The fees are also fixed regardless of the amount of traffic that comes through WAIX from other ISPs on the Exchange versus the amount that comes from carriers via the backbone. For big data services like gaming servers who pay a relative fortune for the heavy data they transmit (and who have no idea where their data traffic is going or coming from), fixed prices are good news.

WAIX can afford to on-sell bandwith cheap because it’s al-ready big. Thirty of Perth’s 100 ISPs are on the exchange, including a handful of the biggest (who are responsible for roughly 85 per cent of local Perth traffic). It’s estimated that iinet, for example, receives about twice as much traffic through the WAIX as they do directly from the backbone via telecommunication carriers

And it’s getting bigger. The WA government service, Servicenet, is on the exchange. In March 2000, WAIX transmitted over 6.7 terabytes of data.

So how does all this help Perth users? Peering means speed and efficiency of delivery of the bulk of local content, and transit offers the potential for huge cost savings as the WAIA passes on bandwidth discounts (the WA government is said to save up to $500 a day by operating through the Exchange).

But with such an all-encom-passing presence in Perth and despite its obvious advantages, there’s been little hype about the technology. The reason why is that WAIX is a philosophy more than an enterprise.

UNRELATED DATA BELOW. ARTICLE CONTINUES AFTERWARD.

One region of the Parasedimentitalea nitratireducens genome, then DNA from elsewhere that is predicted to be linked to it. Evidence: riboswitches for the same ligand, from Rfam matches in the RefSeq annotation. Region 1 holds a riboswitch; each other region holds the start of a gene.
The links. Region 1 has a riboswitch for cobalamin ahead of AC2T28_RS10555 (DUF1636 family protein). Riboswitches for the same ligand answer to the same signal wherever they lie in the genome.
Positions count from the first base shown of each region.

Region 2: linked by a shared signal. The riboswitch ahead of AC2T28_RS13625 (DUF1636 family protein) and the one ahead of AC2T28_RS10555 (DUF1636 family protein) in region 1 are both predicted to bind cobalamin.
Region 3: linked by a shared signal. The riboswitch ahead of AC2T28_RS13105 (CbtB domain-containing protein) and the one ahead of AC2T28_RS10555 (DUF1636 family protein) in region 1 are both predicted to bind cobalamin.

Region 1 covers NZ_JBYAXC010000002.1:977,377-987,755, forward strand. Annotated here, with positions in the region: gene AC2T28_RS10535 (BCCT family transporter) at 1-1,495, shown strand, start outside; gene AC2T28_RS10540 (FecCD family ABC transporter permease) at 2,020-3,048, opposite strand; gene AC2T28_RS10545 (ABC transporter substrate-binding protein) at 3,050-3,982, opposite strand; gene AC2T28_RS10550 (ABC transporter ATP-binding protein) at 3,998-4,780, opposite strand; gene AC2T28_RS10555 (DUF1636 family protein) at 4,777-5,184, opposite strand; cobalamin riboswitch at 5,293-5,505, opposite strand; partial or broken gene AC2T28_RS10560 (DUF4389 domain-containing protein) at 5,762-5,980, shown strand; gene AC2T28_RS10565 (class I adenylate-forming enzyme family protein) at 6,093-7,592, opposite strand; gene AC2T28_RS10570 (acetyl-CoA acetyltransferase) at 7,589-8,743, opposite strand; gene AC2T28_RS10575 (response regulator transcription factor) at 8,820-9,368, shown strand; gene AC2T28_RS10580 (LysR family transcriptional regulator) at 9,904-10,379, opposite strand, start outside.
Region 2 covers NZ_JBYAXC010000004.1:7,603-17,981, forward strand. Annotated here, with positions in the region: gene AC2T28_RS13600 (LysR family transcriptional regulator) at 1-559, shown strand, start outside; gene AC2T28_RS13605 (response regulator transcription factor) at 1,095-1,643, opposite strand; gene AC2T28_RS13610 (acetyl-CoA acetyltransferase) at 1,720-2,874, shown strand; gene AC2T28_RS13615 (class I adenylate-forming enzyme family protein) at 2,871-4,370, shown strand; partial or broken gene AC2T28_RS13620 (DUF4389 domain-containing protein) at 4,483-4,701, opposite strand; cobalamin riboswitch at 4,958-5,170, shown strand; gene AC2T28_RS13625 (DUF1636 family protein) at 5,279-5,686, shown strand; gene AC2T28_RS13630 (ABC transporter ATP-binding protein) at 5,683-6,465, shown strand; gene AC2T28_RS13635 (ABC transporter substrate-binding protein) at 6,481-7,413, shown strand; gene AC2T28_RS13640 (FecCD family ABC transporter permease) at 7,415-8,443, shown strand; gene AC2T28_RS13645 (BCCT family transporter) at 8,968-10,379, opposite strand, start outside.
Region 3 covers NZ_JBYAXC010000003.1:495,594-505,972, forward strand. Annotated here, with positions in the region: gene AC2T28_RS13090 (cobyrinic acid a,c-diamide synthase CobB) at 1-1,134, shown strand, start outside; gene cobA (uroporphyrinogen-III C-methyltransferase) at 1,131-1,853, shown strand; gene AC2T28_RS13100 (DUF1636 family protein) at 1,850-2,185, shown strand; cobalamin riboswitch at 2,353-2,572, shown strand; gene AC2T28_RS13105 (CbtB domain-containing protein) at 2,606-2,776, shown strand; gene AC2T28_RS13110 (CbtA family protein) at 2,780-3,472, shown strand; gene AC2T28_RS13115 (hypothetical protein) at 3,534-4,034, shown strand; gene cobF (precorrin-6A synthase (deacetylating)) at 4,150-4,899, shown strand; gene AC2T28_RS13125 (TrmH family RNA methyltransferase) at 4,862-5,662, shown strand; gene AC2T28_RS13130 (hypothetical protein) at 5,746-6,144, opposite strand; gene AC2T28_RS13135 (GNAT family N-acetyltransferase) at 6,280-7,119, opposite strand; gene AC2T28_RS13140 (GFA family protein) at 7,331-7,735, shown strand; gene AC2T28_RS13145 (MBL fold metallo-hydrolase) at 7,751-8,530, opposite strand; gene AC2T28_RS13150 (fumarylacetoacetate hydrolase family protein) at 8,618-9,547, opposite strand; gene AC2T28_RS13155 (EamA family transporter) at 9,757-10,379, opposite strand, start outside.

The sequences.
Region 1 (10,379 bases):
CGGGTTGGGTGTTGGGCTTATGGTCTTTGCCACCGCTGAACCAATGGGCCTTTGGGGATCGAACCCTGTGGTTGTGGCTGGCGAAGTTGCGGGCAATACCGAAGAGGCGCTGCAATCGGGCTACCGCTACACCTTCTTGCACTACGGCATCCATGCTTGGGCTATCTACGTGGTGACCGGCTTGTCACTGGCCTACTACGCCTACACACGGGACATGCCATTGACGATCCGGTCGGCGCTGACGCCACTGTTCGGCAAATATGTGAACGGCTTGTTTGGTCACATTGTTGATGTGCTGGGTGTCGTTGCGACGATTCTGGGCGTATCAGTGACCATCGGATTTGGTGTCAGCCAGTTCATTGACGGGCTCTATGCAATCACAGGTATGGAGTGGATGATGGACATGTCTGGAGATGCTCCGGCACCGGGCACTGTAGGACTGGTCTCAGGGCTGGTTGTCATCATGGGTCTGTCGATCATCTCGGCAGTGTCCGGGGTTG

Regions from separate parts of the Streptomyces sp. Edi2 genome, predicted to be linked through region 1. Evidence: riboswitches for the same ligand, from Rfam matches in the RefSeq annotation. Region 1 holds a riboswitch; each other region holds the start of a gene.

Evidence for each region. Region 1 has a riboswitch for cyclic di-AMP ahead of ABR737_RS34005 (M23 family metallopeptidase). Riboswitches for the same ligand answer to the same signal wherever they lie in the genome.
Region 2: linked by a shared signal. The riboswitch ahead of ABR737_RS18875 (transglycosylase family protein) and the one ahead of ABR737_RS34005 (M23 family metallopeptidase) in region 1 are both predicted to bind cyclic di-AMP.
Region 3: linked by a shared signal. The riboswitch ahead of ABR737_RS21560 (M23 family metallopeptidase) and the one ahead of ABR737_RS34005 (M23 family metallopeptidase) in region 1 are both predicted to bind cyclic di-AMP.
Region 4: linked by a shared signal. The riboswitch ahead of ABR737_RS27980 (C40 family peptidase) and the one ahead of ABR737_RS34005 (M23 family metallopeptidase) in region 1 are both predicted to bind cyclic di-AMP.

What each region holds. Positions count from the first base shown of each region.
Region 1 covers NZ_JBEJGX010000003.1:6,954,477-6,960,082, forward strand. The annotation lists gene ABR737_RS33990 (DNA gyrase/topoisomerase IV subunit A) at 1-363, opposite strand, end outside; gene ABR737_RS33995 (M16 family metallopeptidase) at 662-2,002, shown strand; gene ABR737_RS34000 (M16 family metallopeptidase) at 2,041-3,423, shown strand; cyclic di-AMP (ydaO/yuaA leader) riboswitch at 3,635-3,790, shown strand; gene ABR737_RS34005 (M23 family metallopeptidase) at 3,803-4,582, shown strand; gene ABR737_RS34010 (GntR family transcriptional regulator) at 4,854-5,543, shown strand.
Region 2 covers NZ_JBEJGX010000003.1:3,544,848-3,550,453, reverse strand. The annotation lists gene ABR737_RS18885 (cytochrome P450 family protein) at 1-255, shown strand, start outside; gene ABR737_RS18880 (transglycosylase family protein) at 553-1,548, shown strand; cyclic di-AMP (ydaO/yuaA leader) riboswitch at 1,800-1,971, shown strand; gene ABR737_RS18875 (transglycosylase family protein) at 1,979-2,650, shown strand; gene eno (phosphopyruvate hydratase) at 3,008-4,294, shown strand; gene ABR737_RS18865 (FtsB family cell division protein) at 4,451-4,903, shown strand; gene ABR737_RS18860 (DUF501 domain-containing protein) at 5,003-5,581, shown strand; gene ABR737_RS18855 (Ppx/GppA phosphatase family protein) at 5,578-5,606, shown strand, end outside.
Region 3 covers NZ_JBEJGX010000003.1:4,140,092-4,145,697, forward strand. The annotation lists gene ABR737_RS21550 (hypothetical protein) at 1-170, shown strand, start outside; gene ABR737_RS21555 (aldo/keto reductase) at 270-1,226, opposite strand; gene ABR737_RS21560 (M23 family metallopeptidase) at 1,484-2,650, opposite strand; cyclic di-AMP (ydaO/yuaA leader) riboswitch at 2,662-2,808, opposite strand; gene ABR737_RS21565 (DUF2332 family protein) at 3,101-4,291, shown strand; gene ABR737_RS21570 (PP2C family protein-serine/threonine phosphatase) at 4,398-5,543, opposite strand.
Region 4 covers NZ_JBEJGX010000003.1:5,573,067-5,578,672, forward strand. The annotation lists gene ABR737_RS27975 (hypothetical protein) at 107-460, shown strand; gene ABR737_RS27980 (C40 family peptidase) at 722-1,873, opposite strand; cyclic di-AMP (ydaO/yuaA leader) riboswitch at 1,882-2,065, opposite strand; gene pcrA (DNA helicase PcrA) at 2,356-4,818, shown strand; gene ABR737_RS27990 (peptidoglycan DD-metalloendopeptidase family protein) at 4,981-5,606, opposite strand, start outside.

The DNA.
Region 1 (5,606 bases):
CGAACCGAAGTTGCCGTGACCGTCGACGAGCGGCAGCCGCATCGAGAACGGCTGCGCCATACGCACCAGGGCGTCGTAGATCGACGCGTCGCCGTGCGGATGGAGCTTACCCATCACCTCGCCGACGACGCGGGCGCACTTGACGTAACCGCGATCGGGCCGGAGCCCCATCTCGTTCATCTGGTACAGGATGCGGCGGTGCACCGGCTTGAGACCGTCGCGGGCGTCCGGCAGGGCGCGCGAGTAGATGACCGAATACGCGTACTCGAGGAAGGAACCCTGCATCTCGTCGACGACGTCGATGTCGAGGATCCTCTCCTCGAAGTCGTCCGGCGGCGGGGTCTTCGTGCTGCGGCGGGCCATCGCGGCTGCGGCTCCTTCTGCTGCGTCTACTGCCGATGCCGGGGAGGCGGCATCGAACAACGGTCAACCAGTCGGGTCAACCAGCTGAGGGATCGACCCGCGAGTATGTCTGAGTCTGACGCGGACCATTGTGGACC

“We’re obliged to carry no more than our overheads and reasonable reserves against contingencies.” Heitman says, explaining why WAIX is as cheap as it is, “WAIX is a process of investing in infrastructure to make the Internet more convenient.”

It’s a philosophy that almost takes the Internet back to the days of its formation, when the driving force was the free exchange of communication rather than the delivery of content and advertising for profit.

But, admits WAIA Treasurer Jamie Bekker, it could be a lot bigger.

“We’re not really marketing it at all to the big corporates. The ISPs know about it but not many others do. There are plans to put on an executive officer at the Association to oversee a program of marketing,” Mr Bekker said.

Where both agree is that it’s an alternative not to the monopoly power of telecommunications giants, but to the speed and delivery process we have to deal with when we use the Internet. It’s a system the telcos can get involved in to sell their delivery cheaper and through which we can all benefit by using a local network instead of waiting for web pages, emails, files and streaming technologies to trickle their way down to our PC from the Internet.

When asked if there are plans to partner with Internet Associations or bodies interstate to create similar, national networks, Heitman is open to the possibility but realistic.

“The cost of traffic through the few pipes that come from the east is prohibitive,” he said.

“More pipes will result in lower costs and then it will be feasible.”

So for now, Perth may serve as the Brave New World of local Internet delivery and with a little promotion and involvement from the telecommunication industry, peering could be the technology of tomorrow.

As Heitman outlines, “A non-profit network is the goal.”